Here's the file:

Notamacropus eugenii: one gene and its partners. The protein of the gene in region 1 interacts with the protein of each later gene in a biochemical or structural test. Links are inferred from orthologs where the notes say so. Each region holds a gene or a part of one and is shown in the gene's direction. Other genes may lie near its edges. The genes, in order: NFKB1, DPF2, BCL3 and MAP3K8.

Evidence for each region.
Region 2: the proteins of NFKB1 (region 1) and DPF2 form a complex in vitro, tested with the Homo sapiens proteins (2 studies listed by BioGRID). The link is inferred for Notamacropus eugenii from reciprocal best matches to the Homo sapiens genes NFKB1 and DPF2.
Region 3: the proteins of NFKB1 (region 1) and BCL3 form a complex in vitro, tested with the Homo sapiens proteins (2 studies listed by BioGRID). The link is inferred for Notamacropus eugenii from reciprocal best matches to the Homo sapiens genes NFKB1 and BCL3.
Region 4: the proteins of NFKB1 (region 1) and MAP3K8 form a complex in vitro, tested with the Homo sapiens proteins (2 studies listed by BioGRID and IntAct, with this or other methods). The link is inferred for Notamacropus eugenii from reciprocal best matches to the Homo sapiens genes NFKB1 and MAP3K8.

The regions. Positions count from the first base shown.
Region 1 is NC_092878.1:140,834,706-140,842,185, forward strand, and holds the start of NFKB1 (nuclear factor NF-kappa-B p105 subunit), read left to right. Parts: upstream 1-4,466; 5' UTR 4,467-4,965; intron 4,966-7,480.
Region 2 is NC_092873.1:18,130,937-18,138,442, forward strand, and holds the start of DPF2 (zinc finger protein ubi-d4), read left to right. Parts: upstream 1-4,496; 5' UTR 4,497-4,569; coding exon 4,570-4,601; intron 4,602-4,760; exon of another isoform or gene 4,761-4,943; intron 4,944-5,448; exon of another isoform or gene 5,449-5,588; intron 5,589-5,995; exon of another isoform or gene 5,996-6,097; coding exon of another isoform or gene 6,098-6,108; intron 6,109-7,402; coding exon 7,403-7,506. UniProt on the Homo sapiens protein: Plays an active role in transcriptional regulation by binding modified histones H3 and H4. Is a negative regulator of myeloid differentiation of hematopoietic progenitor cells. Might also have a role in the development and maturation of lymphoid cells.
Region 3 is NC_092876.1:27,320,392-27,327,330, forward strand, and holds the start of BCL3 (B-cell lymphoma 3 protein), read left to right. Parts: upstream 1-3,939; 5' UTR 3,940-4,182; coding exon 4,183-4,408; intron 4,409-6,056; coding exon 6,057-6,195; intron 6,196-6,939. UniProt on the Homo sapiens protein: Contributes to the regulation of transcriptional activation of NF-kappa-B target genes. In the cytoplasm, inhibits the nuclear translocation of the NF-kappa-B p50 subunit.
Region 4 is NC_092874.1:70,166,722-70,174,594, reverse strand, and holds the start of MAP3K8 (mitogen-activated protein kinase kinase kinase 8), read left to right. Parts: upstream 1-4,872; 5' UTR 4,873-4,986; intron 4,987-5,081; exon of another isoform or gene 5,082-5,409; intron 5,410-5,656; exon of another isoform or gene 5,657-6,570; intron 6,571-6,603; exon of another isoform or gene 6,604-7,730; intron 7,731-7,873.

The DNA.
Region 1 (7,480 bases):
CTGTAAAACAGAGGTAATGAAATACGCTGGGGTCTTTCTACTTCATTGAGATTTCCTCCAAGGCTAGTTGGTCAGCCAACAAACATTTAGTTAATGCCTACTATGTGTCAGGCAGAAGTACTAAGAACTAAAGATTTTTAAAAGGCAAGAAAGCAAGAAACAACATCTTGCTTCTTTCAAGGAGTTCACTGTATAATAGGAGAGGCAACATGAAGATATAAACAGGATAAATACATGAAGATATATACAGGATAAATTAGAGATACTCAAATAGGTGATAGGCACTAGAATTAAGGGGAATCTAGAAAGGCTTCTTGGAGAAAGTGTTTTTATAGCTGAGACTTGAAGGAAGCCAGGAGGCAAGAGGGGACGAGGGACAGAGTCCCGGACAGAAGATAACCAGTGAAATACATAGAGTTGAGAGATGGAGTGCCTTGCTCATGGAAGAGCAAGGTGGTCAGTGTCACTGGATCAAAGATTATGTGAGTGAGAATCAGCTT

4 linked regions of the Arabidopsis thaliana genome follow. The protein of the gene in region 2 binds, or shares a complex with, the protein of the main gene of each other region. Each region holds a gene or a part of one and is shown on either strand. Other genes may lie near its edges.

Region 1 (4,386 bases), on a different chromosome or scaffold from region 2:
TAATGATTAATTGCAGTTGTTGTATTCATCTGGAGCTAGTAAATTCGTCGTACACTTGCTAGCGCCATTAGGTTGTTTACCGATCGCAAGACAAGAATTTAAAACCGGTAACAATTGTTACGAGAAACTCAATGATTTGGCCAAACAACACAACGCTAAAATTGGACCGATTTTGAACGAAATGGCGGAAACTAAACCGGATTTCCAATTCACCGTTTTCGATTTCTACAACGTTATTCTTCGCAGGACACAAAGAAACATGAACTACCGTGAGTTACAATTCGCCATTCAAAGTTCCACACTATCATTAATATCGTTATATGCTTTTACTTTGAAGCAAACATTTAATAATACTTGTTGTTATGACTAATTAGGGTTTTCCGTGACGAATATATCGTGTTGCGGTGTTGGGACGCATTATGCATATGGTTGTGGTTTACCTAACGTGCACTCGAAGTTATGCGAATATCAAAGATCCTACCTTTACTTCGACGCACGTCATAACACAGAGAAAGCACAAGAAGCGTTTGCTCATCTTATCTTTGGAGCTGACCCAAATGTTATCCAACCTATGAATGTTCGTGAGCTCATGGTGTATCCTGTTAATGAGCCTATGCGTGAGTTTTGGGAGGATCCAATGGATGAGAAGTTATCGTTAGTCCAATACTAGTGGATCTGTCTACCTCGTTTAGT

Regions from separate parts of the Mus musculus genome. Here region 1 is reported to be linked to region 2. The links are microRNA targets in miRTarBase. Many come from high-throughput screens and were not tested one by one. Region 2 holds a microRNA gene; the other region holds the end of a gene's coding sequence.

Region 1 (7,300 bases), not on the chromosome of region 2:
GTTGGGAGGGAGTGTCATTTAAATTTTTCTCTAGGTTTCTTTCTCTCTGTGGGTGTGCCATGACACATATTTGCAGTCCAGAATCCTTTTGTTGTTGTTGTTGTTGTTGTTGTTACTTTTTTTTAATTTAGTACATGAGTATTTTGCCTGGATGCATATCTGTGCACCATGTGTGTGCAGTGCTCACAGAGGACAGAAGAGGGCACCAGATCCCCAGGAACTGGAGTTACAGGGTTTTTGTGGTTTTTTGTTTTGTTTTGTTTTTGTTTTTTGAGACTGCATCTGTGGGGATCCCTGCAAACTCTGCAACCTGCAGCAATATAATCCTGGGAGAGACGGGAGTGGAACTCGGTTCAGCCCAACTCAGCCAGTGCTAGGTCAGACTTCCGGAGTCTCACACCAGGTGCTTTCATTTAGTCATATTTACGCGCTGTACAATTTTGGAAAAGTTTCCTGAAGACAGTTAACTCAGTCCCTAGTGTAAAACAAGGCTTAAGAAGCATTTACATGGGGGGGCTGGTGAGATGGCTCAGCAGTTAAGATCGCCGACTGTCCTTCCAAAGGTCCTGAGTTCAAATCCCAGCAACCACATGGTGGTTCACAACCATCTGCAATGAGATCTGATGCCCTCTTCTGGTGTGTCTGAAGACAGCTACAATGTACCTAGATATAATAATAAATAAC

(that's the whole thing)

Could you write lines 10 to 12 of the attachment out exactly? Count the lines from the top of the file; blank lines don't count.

Region 4 is NC_092874.1:70,166,722-70,174,594, reverse strand, and holds the start of MAP3K8 (mitogen-activated protein kinase kinase kinase 8), read left to right. Parts: upstream 1-4,872; 5' UTR 4,873-4,986; intron 4,987-5,081; exon of another isoform or gene 5,082-5,409; intron 5,410-5,656; exon of another isoform or gene 5,657-6,570; intron 6,571-6,603; exon of another isoform or gene 6,604-7,730; intron 7,731-7,873.

The DNA.
Region 1 (7,480 bases):